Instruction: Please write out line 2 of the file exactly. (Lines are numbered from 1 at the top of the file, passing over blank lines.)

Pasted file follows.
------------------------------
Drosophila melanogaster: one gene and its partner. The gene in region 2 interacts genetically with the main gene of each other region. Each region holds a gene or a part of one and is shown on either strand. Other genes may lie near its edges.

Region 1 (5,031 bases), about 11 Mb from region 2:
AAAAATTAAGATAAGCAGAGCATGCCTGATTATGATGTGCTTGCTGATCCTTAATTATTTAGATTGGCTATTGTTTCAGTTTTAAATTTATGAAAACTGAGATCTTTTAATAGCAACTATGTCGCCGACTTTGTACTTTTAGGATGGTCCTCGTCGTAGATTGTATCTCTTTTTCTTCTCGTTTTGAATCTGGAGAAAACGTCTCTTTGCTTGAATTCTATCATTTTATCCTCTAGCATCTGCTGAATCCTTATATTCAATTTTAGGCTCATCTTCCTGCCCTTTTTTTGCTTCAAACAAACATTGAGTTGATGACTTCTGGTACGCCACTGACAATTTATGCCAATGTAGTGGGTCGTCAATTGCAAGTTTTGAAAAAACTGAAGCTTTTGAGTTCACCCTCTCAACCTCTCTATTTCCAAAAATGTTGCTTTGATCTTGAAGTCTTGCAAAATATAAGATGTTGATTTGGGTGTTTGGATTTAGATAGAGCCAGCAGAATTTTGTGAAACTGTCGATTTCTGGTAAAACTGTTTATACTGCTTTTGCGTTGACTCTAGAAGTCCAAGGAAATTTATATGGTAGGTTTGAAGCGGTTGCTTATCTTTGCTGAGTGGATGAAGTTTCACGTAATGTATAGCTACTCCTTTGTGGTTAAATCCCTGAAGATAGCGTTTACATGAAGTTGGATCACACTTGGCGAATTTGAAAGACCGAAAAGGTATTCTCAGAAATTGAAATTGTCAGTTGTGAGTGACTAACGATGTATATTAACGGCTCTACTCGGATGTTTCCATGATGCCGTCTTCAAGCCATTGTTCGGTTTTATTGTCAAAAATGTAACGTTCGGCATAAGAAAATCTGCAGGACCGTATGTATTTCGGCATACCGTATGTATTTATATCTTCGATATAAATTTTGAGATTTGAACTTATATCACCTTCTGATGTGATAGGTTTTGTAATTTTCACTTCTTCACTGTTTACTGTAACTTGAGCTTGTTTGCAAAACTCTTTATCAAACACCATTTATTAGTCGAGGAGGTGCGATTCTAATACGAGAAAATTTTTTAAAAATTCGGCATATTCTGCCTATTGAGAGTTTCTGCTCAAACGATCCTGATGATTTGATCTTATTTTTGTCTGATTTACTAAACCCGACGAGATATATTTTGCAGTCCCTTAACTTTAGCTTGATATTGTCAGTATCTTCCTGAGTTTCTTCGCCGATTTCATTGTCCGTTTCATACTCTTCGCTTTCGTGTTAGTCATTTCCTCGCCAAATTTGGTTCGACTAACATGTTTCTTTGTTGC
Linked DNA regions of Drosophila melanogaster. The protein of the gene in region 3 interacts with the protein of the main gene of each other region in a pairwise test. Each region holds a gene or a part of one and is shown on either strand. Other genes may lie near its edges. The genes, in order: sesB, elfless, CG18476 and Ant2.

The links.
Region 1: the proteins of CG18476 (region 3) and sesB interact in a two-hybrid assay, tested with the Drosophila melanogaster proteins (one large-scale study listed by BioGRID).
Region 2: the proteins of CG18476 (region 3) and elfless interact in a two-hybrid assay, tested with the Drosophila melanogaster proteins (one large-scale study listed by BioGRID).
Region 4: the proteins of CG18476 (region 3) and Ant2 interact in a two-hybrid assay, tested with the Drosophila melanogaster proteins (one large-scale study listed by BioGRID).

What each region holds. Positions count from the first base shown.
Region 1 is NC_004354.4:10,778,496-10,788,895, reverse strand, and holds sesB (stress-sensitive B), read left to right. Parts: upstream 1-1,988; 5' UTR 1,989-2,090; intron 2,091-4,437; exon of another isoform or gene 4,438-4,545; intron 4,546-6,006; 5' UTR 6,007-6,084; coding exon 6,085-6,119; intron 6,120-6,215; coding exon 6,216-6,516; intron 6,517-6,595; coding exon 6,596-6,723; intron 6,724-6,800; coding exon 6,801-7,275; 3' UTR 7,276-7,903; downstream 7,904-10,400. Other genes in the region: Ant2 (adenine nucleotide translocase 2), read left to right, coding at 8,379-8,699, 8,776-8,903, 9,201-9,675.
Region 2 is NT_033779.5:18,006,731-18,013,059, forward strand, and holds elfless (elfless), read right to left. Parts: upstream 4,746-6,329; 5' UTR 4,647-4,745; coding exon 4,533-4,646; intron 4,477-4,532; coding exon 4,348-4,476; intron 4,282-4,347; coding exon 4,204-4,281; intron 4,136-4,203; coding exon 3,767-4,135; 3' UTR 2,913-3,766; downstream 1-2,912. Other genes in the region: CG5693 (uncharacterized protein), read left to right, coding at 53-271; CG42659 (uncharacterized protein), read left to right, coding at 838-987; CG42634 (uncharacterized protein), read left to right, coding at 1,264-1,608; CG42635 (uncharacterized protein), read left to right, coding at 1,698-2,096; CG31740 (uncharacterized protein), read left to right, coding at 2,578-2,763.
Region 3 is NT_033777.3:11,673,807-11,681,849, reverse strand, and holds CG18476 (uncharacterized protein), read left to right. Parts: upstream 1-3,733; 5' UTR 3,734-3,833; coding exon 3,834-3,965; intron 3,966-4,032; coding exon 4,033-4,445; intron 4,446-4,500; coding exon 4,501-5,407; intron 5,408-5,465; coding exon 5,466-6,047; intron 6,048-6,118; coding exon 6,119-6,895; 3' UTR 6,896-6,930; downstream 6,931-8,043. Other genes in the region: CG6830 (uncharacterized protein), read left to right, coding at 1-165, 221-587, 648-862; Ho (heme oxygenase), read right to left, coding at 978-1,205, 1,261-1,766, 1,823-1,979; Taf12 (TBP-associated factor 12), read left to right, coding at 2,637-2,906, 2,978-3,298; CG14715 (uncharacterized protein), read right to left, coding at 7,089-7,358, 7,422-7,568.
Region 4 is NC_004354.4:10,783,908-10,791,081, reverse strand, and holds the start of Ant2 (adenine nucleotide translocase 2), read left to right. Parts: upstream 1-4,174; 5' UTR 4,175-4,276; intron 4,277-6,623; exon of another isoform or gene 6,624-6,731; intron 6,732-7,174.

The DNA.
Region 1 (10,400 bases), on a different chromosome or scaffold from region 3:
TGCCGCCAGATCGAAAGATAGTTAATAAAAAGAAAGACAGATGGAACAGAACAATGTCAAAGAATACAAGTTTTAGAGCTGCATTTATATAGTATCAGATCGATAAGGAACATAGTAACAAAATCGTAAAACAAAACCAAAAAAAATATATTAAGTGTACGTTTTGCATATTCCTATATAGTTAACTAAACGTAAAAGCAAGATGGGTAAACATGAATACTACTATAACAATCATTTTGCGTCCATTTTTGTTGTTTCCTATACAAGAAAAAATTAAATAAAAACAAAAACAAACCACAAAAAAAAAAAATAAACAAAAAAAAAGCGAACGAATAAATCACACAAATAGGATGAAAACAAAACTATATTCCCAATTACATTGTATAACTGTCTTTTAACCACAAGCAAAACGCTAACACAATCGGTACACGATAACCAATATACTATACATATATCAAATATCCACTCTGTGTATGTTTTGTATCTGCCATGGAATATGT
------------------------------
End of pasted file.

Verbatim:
Region 1 (5,031 bases), about 11 Mb from region 2: